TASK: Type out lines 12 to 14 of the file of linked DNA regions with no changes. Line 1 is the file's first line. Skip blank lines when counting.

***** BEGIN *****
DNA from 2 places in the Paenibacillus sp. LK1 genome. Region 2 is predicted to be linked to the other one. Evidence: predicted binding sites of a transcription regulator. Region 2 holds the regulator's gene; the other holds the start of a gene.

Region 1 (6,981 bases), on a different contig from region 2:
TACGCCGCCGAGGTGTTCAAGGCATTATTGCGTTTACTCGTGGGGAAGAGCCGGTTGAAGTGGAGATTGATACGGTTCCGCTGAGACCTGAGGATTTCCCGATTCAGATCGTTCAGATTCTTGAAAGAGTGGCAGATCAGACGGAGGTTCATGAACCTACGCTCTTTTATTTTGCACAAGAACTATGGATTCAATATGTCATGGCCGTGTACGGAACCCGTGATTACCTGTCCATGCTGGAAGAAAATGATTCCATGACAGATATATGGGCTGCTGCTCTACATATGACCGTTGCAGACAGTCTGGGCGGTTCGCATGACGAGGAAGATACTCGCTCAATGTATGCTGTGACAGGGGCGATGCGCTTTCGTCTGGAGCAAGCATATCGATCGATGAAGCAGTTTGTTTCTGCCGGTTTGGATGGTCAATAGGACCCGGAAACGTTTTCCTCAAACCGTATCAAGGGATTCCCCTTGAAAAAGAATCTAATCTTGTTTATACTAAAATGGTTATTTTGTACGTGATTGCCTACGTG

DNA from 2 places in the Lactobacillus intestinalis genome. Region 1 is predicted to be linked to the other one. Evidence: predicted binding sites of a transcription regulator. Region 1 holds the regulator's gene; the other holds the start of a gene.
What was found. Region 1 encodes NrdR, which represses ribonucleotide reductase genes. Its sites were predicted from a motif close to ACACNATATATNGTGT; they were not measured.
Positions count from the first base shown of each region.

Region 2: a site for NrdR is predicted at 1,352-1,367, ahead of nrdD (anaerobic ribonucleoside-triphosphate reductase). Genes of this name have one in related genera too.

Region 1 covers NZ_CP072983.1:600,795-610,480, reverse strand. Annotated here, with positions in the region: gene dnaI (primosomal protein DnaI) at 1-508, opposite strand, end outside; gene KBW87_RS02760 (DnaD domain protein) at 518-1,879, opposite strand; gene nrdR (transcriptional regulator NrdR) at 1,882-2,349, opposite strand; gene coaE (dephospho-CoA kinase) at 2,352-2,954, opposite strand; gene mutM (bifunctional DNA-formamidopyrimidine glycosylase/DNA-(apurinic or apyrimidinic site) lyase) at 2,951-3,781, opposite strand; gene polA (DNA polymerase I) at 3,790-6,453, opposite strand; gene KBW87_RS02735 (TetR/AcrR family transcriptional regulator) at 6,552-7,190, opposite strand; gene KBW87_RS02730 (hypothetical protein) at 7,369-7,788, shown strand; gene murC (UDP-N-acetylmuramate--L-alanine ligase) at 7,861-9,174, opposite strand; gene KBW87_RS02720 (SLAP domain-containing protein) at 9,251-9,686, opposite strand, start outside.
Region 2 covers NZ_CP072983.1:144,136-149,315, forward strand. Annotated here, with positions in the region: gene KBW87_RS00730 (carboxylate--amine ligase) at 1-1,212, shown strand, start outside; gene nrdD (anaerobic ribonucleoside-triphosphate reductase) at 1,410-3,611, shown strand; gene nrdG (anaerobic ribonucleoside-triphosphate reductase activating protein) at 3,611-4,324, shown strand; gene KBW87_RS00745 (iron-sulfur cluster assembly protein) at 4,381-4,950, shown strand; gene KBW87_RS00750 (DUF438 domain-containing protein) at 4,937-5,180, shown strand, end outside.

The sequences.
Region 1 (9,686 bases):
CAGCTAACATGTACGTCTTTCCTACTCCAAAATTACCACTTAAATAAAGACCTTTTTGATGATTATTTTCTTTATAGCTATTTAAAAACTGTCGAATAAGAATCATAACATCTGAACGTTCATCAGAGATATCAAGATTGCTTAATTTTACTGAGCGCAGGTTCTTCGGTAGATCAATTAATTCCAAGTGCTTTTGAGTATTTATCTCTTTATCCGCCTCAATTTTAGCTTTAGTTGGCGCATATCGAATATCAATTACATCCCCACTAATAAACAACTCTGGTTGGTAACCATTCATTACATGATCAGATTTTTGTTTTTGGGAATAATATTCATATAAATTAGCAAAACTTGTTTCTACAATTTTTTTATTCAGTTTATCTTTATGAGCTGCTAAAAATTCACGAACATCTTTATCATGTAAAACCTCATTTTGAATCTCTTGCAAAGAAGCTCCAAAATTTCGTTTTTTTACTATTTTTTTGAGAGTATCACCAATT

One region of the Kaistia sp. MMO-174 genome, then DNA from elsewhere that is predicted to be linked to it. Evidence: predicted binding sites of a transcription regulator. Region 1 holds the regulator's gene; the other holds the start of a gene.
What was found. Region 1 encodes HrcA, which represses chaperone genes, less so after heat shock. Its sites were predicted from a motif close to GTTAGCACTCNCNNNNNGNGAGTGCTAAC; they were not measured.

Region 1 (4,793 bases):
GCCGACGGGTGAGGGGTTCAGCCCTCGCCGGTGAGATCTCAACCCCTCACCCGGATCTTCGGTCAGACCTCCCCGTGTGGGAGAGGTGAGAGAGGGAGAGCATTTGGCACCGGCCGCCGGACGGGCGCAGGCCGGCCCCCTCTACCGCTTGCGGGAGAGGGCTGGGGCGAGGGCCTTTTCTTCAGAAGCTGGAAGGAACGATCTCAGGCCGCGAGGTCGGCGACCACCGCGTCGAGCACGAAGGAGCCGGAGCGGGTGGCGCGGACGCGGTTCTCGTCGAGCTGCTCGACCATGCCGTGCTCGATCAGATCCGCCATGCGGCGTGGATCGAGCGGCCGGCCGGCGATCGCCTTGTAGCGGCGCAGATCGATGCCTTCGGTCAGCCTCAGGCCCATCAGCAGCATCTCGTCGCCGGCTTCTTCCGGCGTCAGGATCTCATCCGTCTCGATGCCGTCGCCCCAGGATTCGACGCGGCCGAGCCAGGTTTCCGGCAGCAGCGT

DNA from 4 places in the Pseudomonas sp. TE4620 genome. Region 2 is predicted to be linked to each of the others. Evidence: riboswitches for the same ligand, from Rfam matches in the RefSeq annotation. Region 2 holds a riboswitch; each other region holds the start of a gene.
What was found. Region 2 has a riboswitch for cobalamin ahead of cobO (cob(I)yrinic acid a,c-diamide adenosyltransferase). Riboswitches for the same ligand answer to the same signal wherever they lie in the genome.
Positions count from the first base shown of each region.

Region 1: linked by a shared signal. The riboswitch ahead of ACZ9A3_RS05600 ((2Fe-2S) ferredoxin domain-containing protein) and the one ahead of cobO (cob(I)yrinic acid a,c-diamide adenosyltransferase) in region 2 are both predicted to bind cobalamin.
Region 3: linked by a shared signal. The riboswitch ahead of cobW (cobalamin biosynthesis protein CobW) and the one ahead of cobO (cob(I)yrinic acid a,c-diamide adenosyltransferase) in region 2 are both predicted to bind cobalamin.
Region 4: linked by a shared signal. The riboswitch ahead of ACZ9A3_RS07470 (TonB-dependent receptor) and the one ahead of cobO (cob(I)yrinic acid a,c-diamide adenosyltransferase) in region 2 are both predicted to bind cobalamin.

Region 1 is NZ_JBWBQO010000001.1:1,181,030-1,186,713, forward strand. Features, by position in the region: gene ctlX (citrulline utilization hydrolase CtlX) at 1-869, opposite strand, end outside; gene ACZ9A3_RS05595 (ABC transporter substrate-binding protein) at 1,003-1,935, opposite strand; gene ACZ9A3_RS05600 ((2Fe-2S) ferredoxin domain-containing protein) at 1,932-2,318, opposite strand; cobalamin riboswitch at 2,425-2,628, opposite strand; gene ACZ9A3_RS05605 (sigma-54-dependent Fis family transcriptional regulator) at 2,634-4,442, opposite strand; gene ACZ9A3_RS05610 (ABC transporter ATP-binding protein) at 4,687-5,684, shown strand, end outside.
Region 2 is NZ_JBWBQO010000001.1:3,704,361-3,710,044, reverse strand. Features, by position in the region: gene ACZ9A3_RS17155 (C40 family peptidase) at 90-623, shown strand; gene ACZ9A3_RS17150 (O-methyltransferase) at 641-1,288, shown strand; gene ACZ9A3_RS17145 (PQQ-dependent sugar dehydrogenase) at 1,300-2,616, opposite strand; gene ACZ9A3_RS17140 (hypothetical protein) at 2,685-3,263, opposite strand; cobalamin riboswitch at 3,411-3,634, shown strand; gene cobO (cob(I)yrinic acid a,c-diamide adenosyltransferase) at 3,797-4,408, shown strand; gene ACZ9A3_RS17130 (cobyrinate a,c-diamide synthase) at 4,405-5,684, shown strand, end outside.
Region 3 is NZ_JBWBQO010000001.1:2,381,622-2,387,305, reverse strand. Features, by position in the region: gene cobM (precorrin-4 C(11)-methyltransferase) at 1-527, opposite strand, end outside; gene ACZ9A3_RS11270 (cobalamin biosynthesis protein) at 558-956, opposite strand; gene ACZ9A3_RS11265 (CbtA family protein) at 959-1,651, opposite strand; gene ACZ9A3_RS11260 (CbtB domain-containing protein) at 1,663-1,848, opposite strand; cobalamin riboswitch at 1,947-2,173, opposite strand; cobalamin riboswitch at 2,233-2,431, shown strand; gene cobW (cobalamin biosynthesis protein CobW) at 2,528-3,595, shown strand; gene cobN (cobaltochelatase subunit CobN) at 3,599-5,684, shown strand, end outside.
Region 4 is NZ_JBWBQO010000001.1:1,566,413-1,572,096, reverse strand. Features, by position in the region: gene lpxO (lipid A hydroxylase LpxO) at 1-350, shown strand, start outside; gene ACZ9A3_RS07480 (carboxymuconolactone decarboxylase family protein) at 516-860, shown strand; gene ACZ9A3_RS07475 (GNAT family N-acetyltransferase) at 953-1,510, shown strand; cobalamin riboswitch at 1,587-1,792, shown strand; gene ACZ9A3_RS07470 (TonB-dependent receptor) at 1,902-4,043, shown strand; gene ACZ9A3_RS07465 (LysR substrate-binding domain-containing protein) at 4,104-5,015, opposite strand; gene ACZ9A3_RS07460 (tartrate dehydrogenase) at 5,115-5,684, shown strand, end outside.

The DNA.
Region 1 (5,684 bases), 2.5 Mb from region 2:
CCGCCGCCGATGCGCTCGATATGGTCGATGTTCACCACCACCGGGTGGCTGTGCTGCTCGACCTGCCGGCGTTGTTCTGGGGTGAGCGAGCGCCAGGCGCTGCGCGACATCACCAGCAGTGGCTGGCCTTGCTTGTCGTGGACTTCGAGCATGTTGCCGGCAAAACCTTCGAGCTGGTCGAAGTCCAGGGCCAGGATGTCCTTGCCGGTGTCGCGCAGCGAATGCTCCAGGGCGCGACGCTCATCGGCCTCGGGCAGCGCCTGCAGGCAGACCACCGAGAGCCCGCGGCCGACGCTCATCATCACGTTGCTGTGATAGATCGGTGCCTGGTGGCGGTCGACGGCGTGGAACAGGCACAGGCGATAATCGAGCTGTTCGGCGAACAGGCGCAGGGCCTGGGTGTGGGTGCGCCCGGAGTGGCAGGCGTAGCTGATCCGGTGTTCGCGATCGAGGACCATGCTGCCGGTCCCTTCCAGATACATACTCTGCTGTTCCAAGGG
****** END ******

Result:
CAGCTAACATGTACGTCTTTCCTACTCCAAAATTACCACTTAAATAAAGACCTTTTTGATGATTATTTTCTTTATAGCTATTTAAAAACTGTCGAATAAGAATCATAACATCTGAACGTTCATCAGAGATATCAAGATTGCTTAATTTTACTGAGCGCAGGTTCTTCGGTAGATCAATTAATTCCAAGTGCTTTTGAGTATTTATCTCTTTATCCGCCTCAATTTTAGCTTTAGTTGGCGCATATCGAATATCAATTACATCCCCACTAATAAACAACTCTGGTTGGTAACCATTCATTACATGATCAGATTTTTGTTTTTGGGAATAATATTCATATAAATTAGCAAAACTTGTTTCTACAATTTTTTTATTCAGTTTATCTTTATGAGCTGCTAAAAATTCACGAACATCTTTATCATGTAAAACCTCATTTTGAATCTCTTGCAAAGAAGCTCCAAAATTTCGTTTTTTTACTATTTTTTTGAGAGTATCACCAATT

One region of the Kaistia sp. MMO-174 genome, then DNA from elsewhere that is predicted to be linked to it. Evidence: predicted binding sites of a transcription regulator. Region 1 holds the regulator's gene; the other holds the start of a gene.
What was found. Region 1 encodes HrcA, which represses chaperone genes, less so after heat shock. Its sites were predicted from a motif close to GTTAGCACTCNCNNNNNGNGAGTGCTAAC; they were not measured.